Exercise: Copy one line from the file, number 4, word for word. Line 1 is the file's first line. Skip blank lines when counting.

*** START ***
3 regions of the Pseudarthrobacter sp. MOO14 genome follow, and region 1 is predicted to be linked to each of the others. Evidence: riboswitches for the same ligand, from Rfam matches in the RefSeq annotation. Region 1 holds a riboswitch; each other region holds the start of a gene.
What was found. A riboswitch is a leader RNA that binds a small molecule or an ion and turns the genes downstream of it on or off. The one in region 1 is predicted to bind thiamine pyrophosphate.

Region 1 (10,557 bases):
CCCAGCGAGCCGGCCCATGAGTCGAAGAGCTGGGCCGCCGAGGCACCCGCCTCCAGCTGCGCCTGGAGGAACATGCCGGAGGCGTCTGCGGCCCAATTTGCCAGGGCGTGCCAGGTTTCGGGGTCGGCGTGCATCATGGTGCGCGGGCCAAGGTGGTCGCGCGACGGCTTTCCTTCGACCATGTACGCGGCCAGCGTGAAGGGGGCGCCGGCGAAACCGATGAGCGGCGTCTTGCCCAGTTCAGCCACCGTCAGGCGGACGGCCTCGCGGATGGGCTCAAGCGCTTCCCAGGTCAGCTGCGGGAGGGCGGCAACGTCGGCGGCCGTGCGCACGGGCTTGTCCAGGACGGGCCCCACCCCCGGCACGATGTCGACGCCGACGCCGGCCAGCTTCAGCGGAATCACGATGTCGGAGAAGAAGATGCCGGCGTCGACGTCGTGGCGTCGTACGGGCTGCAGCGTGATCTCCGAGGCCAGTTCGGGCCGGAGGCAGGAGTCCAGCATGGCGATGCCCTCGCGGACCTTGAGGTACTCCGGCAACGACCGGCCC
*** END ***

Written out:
CCCAGCGAGCCGGCCCATGAGTCGAAGAGCTGGGCCGCCGAGGCACCCGCCTCCAGCTGCGCCTGGAGGAACATGCCGGAGGCGTCTGCGGCCCAATTTGCCAGGGCGTGCCAGGTTTCGGGGTCGGCGTGCATCATGGTGCGCGGGCCAAGGTGGTCGCGCGACGGCTTTCCTTCGACCATGTACGCGGCCAGCGTGAAGGGGGCGCCGGCGAAACCGATGAGCGGCGTCTTGCCCAGTTCAGCCACCGTCAGGCGGACGGCCTCGCGGATGGGCTCAAGCGCTTCCCAGGTCAGCTGCGGGAGGGCGGCAACGTCGGCGGCCGTGCGCACGGGCTTGTCCAGGACGGGCCCCACCCCCGGCACGATGTCGACGCCGACGCCGGCCAGCTTCAGCGGAATCACGATGTCGGAGAAGAAGATGCCGGCGTCGACGTCGTGGCGTCGTACGGGCTGCAGCGTGATCTCCGAGGCCAGTTCGGGCCGGAGGCAGGAGTCCAGCATGGCGATGCCCTCGCGGACCTTGAGGTACTCCGGCAACGACCGGCCC